A recent Rasmussen poll has 51 percent of Americans favoring the pullout of all US troops from Europe – and yet not a single major American politician would even consider endorsing such a move. Why is that? I thought politicians were supposed to be consummate opportunists, whose weather vane-like views shift with the winds of public opinion. If so, then they should be jumping on the anti-NATO, anti-interventionist, “mind-our-own-business” bandwagon – right?
The great gulf between the American public and the elites when it comes to foreign policy is a constant source of irritation for the latter. The mandarins of the foreign policy establishment have long bemoaned the “isolationism” of the American people. It’s the natural inclination of a free people to leave others alone, and the Founders exemplified this sentiment when they decried the impulse to “go abroad in search of monsters to destroy.” America “is the well-wisher to the freedom and independence of all,” declared John Quincy Adams in his famous 1821 Fourth of July speech, but:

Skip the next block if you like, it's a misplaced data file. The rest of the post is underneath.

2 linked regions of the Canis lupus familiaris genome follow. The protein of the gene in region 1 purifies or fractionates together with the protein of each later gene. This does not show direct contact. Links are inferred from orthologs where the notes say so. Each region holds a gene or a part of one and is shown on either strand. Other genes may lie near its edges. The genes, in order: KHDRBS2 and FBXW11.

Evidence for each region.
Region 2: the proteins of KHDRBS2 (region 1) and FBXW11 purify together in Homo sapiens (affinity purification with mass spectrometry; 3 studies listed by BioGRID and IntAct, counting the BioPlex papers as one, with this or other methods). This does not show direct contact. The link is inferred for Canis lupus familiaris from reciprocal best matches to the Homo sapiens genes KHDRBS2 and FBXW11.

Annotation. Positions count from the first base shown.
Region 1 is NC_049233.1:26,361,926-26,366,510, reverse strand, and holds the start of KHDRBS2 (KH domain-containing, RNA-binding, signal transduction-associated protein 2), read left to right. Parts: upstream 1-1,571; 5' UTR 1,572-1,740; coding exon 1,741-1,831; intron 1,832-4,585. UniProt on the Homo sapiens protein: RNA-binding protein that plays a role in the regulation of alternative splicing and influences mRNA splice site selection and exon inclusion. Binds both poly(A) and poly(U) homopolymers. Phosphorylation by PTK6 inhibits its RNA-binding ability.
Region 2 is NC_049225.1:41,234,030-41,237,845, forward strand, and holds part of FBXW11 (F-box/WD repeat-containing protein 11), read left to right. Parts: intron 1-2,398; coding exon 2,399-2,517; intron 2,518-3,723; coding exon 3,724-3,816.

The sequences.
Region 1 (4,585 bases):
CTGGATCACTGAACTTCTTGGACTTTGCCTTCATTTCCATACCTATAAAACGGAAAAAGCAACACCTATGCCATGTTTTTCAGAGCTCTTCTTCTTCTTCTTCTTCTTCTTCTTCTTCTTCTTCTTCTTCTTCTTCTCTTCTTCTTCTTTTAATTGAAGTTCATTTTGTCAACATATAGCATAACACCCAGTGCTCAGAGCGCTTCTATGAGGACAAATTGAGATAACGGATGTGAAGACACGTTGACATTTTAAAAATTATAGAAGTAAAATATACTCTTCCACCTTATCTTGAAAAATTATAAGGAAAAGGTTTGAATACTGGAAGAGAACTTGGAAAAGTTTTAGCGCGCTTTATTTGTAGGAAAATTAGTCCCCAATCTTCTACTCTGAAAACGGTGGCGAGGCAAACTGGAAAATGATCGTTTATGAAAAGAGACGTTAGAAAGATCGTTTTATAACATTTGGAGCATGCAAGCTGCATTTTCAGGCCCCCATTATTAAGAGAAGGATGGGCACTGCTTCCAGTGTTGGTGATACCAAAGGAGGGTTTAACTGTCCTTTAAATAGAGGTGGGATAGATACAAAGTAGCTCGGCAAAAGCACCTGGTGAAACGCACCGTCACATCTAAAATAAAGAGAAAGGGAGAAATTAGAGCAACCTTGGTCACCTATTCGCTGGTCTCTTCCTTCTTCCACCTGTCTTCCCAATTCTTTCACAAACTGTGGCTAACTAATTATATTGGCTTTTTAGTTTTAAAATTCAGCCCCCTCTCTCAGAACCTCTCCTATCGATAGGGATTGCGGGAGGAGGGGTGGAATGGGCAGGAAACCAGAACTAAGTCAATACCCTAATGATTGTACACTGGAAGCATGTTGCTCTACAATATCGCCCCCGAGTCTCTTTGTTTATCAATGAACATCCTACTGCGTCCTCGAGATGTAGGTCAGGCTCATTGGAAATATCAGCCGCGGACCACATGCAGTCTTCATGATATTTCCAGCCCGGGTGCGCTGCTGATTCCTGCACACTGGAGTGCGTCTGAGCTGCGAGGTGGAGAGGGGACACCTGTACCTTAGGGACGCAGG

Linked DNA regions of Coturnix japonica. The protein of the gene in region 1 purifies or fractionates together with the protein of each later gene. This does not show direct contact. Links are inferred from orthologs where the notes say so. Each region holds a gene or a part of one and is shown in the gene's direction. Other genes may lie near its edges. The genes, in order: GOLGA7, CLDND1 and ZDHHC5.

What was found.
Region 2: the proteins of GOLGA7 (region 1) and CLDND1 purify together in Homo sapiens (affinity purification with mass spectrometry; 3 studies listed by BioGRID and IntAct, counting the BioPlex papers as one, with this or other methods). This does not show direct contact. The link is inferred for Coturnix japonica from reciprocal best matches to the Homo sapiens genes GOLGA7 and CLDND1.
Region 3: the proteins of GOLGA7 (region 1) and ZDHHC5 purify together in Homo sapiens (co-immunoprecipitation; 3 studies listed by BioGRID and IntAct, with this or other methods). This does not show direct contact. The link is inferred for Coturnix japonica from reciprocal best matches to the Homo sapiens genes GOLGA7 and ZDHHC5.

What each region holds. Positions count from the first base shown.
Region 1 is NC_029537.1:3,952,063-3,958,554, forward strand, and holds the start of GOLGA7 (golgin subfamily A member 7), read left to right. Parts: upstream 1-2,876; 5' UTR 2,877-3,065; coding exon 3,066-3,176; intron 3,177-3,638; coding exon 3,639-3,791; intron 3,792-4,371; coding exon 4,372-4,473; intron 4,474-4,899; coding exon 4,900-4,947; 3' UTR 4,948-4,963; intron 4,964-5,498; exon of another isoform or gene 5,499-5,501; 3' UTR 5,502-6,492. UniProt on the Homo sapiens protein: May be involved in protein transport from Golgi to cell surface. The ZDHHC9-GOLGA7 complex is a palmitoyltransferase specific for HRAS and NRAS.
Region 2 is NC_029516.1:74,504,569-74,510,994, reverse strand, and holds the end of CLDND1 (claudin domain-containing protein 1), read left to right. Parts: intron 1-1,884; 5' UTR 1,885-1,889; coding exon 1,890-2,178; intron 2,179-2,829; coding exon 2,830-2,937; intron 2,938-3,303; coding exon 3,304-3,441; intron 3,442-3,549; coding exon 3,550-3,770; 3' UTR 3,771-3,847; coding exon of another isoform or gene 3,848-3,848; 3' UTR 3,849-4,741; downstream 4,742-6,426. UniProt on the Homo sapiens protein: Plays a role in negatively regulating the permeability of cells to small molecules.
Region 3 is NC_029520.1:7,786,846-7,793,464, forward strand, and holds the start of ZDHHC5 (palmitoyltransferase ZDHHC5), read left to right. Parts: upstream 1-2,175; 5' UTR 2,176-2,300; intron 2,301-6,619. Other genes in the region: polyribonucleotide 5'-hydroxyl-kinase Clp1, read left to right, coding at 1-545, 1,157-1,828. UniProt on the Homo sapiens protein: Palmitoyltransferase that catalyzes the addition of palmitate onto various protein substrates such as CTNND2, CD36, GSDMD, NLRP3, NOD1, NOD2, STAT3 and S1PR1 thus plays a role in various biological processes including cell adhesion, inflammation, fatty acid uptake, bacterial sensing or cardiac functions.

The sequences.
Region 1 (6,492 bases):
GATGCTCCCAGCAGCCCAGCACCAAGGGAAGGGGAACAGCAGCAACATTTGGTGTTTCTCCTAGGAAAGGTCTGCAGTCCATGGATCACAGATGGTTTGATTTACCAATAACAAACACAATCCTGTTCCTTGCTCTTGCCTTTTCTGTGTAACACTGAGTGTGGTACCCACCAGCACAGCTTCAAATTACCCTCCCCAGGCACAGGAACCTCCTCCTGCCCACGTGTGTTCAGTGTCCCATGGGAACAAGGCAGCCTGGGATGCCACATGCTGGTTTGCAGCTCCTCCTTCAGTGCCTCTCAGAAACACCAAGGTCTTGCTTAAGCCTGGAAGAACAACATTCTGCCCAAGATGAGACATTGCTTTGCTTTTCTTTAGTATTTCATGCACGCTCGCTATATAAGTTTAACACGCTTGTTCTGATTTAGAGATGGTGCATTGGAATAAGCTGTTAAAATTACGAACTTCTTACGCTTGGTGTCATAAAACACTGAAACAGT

“She is the champion and vindicator only of her own. She will commend the general cause by the countenance of her voice, and the benignant sympathy of her example. She well knows that by once enlisting under other banners than her own, were they even the banners of foreign independence, she would involve herself beyond the power of extrication, in all the wars of interest and intrigue, of individual avarice, envy, and ambition, which assume the colors and usurp the standard of freedom. The fundamental maxims of her policy would insensibly change from liberty to force…. She might become the dictatress of the world. She would be no longer the ruler of her own spirit.”